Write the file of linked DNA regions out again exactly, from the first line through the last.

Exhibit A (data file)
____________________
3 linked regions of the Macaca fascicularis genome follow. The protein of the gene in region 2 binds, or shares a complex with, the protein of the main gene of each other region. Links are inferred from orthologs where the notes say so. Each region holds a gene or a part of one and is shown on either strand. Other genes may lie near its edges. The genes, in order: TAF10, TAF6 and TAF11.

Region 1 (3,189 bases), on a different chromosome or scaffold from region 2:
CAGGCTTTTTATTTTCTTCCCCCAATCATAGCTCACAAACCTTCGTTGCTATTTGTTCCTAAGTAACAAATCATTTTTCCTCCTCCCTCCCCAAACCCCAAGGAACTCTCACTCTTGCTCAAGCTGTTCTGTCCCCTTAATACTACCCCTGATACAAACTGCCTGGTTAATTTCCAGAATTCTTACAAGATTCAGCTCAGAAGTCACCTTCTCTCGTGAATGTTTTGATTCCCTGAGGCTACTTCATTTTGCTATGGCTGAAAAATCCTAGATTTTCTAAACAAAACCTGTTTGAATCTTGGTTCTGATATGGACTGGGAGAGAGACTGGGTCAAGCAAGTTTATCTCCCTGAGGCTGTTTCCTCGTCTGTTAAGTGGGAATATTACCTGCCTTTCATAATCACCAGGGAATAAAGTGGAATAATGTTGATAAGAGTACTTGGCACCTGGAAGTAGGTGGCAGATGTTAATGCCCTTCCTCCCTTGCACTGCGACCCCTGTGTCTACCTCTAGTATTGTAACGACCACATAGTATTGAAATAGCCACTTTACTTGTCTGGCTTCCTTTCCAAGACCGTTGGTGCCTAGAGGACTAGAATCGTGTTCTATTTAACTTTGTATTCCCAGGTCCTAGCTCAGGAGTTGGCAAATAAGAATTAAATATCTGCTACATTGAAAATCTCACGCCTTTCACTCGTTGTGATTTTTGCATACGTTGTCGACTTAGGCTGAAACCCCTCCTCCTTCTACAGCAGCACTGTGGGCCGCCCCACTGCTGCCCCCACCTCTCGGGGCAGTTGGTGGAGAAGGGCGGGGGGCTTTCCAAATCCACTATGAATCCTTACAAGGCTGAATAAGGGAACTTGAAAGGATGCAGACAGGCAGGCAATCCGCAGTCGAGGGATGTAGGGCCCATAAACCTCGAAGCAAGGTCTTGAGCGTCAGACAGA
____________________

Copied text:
3 linked regions of the Macaca fascicularis genome follow. The protein of the gene in region 2 binds, or shares a complex with, the protein of the main gene of each other region. Links are inferred from orthologs where the notes say so. Each region holds a gene or a part of one and is shown on either strand. Other genes may lie near its edges. The genes, in order: TAF10, TAF6 and TAF11.

Region 1 (3,189 bases), on a different chromosome or scaffold from region 2:
CAGGCTTTTTATTTTCTTCCCCCAATCATAGCTCACAAACCTTCGTTGCTATTTGTTCCTAAGTAACAAATCATTTTTCCTCCTCCCTCCCCAAACCCCAAGGAACTCTCACTCTTGCTCAAGCTGTTCTGTCCCCTTAATACTACCCCTGATACAAACTGCCTGGTTAATTTCCAGAATTCTTACAAGATTCAGCTCAGAAGTCACCTTCTCTCGTGAATGTTTTGATTCCCTGAGGCTACTTCATTTTGCTATGGCTGAAAAATCCTAGATTTTCTAAACAAAACCTGTTTGAATCTTGGTTCTGATATGGACTGGGAGAGAGACTGGGTCAAGCAAGTTTATCTCCCTGAGGCTGTTTCCTCGTCTGTTAAGTGGGAATATTACCTGCCTTTCATAATCACCAGGGAATAAAGTGGAATAATGTTGATAAGAGTACTTGGCACCTGGAAGTAGGTGGCAGATGTTAATGCCCTTCCTCCCTTGCACTGCGACCCCTGTGTCTACCTCTAGTATTGTAACGACCACATAGTATTGAAATAGCCACTTTACTTGTCTGGCTTCCTTTCCAAGACCGTTGGTGCCTAGAGGACTAGAATCGTGTTCTATTTAACTTTGTATTCCCAGGTCCTAGCTCAGGAGTTGGCAAATAAGAATTAAATATCTGCTACATTGAAAATCTCACGCCTTTCACTCGTTGTGATTTTTGCATACGTTGTCGACTTAGGCTGAAACCCCTCCTCCTTCTACAGCAGCACTGTGGGCCGCCCCACTGCTGCCCCCACCTCTCGGGGCAGTTGGTGGAGAAGGGCGGGGGGCTTTCCAAATCCACTATGAATCCTTACAAGGCTGAATAAGGGAACTTGAAAGGATGCAGACAGGCAGGCAATCCGCAGTCGAGGGATGTAGGGCCCATAAACCTCGAAGCAAGGTCTTGAGCGTCAGACAGA